There are less than 24 hours to go before the Iowa caucuses.
At this point, even without the first votes of the 2012 GOP presidential primary yet to be cast, here is what I can say without equivocation about this political year.
For starters, this is the most unsettled presidential field I have seen in over 30 years of covering politics. The last six months have brought us a rapid succession of political boomlets from candidates not named Mitt Romney. And right now 41 percent of people likely to attend an Iowa Caucus tell the Des Moines Register that they still “could be persuaded” to change their minds.
That signals strong, persistent Republican voter discontent with this field of candidates.
Let’s name the shooting stars we’ve seen catch fire and then fade among Republicans this season – beginning with Donald Trump, Michele Bachmann, Rick Perry, Herman Cain, Newt Gingrich, and Ron Paul. They have all enjoyed stints as the GOP frontrunner. They have all, at one point, topped the national polls and garnered a plethora of media attention, only to watch their leads disappear as quickly as they emerged.
Now the latest shooting star is Rick Santorum. According to the Des Moines Register’s most recent Iowa poll of likely caucus-goers, Mitt Romney narrowly leads the field with 24% support, Ron Paul is in second with 22%, Santorum has surged to third place with 15%, Newt Gingrich is in 4th with 12 percent and Rick Perry is in fifth place with 11% support. Michele Bachmann is last.
The fact that the field is so unsettled with just days remaining indicates that there is something deeper going on in the Republican Party. What accounts for the unwillingness of the GOP electorate to coalesce around one candidate?
I believe the answer to that question lies with the Tea Party movement.
It was one year ago that that the Tea Party wave helped Republicans retake the majority in the House of Representatives and increase their numbers in the Senate. That year, the GOP also won governorships and captured state legislatures across the country.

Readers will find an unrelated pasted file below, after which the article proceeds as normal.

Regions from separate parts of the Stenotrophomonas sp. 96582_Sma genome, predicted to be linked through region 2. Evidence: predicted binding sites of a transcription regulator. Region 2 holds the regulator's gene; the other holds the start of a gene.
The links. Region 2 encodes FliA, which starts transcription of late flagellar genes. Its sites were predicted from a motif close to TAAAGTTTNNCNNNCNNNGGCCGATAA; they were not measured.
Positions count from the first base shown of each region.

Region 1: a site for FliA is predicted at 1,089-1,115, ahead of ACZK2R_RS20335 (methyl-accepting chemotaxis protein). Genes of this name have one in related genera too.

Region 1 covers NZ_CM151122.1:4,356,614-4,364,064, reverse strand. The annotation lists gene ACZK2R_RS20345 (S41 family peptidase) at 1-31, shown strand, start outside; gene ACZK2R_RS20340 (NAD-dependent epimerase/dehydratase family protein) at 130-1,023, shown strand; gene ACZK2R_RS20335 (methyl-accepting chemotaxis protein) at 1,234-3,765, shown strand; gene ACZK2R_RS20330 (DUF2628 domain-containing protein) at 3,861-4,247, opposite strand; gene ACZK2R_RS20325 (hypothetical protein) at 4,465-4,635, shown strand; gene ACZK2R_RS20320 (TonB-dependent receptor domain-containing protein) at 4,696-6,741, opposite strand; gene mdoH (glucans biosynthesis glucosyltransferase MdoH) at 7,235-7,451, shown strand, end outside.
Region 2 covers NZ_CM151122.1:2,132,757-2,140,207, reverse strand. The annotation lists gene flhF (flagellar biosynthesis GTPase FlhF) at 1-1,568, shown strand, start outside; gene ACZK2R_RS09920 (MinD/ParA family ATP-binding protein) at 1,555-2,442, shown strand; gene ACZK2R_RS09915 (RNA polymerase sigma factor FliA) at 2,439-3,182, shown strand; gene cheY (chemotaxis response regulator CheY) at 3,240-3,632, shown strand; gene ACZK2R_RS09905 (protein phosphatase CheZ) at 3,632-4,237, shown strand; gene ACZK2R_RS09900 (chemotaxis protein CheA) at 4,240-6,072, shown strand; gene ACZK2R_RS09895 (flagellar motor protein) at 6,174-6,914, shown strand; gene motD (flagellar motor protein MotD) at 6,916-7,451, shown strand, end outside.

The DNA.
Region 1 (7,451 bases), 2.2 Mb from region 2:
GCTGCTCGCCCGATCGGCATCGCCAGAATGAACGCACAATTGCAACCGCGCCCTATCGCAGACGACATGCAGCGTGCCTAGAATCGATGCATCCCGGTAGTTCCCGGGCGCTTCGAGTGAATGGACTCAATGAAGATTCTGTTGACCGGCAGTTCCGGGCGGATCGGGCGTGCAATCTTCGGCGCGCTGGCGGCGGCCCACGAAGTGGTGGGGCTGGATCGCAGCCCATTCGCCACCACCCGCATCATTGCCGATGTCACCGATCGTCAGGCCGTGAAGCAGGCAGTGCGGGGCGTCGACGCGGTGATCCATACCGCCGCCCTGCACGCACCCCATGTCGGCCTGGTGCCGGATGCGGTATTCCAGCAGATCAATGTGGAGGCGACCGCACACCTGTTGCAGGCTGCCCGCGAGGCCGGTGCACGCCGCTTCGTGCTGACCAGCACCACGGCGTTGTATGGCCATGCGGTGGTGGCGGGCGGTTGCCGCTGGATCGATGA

As good a year as it was for Republicans, all of the post-game analysis indicated that it could have been even better. A handful of extreme Tea Party candidates like Christine O’Donnell in Delaware, Sharron Angle in Nevada, and Ken Buck in Colorado defeated mainstream Republicans in the primaries.
These Tea Party candidates caused the GOP to lose Senate races they had a real chance of winning in 2010.
In 2011, Republicans already in office feared that they too could be defeated in their primaries by more conservative Tea Party candidates. So they began incorporating the conservative ideas of the Tea Party into their platform and opposing President Obama at every turn.
With the presidential contest, we are now seeing the end of this phase of Tea Party blending into the GOP mainstream.
This means that Tea Party is effectively over as an autonomous movement in American politics. It is over because it succeeded in its primary objective of remaking the GOP in their image.
The best proof of this transformation is how quickly GOP candidates are willing to abandon moderate and liberal beliefs they previously held, in order to appeal to the base.